Horizontally split pages encourage young appreciators of art to mix and match facial features of 10 classic portraits.
Printed on heavy stock and arranged in no apparent order, the paintings—and the one Japanese woodblock print—are all close-ups that are adjusted for size so that George Washington’s jaw will (more or less) fit the Mona Lisa’s nose beneath the brow of, say, Vincent Van Gogh or Frida Kahlo. Arcimboldo’s fruit-and-veggie Vertumnus, the Japanese actor Sawamura Sojuro III, and African-American entrepreneur Edna Powell Gayle add at least a bit of diversity to the exhibit’s subjects. Stylistically, though, there is a lack of strong visual contrast. Viewers who flip the parts back and forth are likely to be equally unexcited by Lach’s bland commentary opposite: “My cheeks are of apples, my nose is a pear” notes Vertumnus self-evidently. The gloss in Gayle’s voice is positively vapid: “I run a Chicago art gallery, and my elegant hairstyle is perfect for my job.” And, alas, so is Frida Kahlo’s: “I am an artist. My elaborate hairstyle shows my love of Mexico.” Along with further information about each work and its creator at the end, the author offers a few desperate ideas for activities, such as visiting the originals or “any museum with portraits.”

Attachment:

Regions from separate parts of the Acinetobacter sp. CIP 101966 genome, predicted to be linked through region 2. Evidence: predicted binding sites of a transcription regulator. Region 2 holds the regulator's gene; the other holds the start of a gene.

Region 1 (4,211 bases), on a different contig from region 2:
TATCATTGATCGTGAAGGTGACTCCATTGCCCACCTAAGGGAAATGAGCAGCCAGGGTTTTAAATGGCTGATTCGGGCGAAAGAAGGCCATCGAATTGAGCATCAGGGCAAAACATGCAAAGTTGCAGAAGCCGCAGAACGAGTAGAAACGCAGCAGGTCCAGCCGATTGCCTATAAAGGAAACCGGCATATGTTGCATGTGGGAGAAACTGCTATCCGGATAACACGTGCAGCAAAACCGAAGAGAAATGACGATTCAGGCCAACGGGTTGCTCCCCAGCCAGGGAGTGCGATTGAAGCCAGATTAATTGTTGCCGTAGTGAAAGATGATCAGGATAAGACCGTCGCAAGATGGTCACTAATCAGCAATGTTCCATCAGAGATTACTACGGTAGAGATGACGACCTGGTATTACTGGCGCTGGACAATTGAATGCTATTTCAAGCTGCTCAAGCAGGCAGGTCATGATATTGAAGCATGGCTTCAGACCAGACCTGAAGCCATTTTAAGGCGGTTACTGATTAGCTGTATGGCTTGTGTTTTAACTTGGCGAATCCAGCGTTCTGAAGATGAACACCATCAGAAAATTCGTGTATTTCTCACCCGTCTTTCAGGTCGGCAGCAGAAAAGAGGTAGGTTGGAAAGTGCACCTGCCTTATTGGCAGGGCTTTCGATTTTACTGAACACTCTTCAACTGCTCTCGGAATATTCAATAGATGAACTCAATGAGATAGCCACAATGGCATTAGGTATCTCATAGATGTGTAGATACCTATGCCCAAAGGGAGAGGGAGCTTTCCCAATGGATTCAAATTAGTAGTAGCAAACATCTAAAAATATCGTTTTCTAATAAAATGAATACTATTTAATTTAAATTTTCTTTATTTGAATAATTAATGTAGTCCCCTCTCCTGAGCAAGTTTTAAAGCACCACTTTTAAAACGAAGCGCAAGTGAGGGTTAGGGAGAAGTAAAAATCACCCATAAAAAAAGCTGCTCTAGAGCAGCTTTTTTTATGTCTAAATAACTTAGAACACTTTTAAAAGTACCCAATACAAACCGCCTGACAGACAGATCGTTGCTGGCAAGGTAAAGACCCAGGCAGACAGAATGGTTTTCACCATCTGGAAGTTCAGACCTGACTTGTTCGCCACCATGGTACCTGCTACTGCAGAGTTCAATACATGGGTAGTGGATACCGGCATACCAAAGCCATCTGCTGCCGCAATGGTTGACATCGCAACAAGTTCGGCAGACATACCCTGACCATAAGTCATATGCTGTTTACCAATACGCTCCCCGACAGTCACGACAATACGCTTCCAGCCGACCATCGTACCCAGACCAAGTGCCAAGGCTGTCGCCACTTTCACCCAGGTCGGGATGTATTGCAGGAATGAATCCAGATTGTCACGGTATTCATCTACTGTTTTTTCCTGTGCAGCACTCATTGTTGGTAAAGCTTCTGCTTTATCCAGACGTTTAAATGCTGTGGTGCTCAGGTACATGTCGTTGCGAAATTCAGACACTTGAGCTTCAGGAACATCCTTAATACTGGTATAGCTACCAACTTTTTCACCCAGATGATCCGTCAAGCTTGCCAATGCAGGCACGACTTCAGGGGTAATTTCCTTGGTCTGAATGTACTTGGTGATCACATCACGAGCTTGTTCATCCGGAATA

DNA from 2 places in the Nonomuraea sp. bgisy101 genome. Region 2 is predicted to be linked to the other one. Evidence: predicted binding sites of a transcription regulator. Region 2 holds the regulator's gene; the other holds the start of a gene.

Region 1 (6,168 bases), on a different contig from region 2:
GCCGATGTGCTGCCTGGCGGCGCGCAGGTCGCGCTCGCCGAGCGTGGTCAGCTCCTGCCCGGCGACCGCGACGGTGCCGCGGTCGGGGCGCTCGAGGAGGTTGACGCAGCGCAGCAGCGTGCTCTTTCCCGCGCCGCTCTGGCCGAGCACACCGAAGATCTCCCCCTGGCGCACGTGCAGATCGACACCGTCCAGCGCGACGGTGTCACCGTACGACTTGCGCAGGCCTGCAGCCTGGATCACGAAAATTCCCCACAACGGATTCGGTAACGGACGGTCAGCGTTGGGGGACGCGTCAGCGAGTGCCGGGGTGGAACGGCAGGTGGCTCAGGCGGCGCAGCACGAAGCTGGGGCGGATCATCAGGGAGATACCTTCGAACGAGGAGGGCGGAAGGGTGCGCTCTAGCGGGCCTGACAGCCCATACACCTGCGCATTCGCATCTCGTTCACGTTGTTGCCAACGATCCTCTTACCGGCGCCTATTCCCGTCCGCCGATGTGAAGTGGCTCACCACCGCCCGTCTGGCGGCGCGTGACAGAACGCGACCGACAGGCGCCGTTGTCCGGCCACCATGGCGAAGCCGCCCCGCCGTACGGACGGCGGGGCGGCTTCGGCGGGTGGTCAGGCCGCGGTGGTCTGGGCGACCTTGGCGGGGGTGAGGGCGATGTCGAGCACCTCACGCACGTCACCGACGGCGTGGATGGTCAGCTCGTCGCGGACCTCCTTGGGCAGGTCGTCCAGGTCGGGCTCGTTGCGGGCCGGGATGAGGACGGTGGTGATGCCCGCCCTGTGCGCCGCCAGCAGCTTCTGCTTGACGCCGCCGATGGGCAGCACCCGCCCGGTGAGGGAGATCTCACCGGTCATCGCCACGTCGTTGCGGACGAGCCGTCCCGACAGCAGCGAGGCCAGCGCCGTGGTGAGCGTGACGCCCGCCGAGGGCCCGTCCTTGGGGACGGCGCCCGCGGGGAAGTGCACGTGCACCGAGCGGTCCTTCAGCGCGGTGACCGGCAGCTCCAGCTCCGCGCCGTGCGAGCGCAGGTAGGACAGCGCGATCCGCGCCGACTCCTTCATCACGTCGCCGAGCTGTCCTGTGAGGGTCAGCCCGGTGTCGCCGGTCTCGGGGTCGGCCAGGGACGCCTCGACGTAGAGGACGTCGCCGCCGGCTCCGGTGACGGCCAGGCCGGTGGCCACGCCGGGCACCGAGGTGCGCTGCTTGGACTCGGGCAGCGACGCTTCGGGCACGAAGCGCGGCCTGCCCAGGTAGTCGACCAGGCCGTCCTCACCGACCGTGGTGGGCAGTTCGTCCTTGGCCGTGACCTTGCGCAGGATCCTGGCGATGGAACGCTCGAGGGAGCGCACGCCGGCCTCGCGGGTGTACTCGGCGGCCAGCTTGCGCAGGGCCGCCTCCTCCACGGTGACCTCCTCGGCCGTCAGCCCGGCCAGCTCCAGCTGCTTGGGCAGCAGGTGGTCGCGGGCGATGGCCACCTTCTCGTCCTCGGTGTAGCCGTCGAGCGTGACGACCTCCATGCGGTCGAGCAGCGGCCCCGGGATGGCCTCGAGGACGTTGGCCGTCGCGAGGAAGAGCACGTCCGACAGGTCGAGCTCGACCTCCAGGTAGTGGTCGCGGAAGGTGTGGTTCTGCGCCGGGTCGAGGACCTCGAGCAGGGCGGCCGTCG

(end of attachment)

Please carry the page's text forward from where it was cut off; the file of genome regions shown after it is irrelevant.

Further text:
A visit to “any museum with portraits” would be time better spent. (Novelty. 7-10)